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H1N1 Information Needs


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Presentation of original research given at the Disaster Information Symposium held at the National Institutes of Health, Bethesda MD on March 29-30th, 2011

Published in: Health & Medicine
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H1N1 Information Needs

  1. 1. H1N1 Information Needs: Serving Health Care Organizations During a Pandemic Robin Featherstone, MLIS McGill University Health Centre Gabriel Boldt, MLIS London Health Sciences Centre Nazi Torabi, MLIS University of Western Ontario Shauna-Lee Konrad, MLIS London Health Sciences Centre
  2. 4. April 29, 2009 <ul><li>0 emails on H1N1 </li></ul>April 30 – March 4, 2009 <ul><li>12 “swine flu” emails on April 30 th alone </li></ul><ul><li>Information received from Gale, Ovid, Thomson Reuters, Ebsco, CABI, PNAS, NAHRS (MLA), university administration, library administration, department of health sciences… </li></ul>Snapshot from a Canadian University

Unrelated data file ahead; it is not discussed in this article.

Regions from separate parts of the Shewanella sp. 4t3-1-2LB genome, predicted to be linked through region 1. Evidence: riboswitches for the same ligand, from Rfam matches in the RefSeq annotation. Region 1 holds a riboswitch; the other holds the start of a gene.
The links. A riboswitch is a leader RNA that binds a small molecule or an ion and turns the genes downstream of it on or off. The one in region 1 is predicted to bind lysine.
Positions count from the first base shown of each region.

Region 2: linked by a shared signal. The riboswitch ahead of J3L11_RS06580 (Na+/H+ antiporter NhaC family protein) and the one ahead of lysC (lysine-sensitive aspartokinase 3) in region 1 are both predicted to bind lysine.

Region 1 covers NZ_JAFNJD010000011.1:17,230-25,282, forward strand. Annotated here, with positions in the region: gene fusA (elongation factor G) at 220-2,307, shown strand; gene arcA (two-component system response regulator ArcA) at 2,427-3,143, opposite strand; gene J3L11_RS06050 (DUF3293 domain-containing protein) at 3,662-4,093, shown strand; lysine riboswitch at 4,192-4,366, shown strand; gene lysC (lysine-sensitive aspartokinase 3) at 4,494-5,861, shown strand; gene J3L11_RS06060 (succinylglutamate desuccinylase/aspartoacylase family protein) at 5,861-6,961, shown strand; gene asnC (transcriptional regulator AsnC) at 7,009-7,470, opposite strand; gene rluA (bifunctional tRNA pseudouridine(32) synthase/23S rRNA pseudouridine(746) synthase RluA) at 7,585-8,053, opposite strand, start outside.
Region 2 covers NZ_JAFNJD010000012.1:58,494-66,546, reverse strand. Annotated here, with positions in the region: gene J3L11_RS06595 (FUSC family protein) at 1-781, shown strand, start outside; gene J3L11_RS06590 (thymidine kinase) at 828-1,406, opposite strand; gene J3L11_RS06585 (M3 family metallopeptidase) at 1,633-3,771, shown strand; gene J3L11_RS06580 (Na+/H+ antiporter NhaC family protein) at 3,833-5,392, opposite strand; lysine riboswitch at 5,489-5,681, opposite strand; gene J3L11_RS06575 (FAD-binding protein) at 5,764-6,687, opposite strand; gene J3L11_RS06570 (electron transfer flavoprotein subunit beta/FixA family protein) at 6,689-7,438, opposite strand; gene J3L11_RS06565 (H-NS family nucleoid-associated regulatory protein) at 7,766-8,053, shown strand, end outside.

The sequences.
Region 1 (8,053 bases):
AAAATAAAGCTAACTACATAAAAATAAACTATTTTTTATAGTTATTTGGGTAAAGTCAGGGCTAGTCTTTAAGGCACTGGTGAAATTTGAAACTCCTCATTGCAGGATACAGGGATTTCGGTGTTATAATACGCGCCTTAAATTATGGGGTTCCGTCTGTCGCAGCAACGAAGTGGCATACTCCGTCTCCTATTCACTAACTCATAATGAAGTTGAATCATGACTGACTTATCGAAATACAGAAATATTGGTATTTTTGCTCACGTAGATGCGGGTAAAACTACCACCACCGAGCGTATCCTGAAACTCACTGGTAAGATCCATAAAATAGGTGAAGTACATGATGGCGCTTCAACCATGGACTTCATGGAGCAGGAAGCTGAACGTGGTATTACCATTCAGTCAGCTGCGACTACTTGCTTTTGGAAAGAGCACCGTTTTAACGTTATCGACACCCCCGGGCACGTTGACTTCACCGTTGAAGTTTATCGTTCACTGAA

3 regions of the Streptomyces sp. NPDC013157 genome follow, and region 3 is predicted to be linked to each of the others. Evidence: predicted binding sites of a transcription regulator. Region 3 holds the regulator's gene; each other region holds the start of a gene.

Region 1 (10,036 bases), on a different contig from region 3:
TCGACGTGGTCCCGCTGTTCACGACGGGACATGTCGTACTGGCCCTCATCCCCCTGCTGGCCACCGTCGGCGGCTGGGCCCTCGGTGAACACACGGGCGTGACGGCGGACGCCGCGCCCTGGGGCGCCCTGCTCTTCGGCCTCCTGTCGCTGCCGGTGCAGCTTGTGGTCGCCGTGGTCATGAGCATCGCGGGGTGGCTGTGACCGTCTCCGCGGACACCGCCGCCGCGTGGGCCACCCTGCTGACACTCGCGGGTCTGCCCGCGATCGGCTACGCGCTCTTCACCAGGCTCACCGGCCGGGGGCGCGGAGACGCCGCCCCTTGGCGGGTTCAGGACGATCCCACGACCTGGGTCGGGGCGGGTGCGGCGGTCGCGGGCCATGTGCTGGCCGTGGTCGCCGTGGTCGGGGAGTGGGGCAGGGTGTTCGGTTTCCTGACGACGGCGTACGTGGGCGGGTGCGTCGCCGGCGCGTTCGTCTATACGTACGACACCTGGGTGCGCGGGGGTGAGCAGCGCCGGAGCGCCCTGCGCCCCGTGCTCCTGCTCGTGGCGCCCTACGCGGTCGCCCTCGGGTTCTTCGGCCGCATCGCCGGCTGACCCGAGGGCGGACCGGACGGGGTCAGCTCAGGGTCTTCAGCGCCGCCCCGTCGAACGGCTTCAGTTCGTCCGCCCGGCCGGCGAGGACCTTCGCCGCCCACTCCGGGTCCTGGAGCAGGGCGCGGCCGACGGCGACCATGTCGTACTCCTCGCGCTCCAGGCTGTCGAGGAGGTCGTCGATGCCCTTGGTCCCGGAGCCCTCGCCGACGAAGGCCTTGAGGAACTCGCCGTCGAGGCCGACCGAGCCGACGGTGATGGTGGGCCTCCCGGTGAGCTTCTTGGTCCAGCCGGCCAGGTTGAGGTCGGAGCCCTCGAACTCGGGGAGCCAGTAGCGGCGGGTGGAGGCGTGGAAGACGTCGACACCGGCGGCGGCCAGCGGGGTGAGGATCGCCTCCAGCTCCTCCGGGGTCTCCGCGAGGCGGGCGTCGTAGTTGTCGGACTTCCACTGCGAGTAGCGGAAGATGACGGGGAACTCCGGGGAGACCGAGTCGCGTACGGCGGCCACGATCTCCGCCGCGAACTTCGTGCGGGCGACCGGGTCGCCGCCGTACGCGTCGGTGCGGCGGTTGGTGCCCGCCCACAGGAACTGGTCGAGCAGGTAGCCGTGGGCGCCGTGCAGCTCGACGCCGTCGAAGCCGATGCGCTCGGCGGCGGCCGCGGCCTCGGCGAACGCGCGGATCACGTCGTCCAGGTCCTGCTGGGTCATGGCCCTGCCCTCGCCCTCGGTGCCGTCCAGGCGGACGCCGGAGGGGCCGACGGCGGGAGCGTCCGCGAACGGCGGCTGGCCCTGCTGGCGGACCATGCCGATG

3. 5. March 5, 2009 <ul><li>Distributed survey to members of: </li></ul><ul><ul><ul><li>SOHLIN: Southwestern Ontario Health Libraries Information Network </li></ul></ul></ul><ul><ul><ul><li>WOHKN: Western Ontario Health Knowledge Network </li></ul></ul></ul><ul><li>Collected details of H1N1 questions: </li></ul><ul><ul><ul><li>When were they received? When was information needed? </li></ul></ul></ul><ul><ul><ul><li>Who was asking? </li></ul></ul></ul><ul><ul><ul><li>What type of information was required? What sources were used to answer the request? </li></ul></ul></ul>
  4. 6. Pilot Survey Findings <ul><li>Senior Administrators as audience </li></ul><ul><li>News media, organizational and governmental websites as information sources </li></ul><ul><li>Pandemic information needs are different! </li></ul>
  5. 7. Agenda/Outline <ul><li>Introduction – Case series research project </li></ul><ul><li>Methodology </li></ul><ul><li>Findings </li></ul><ul><li>Discussion </li></ul><ul><li>Conclusions & Recommendations </li></ul><ul><li>Future directions </li></ul>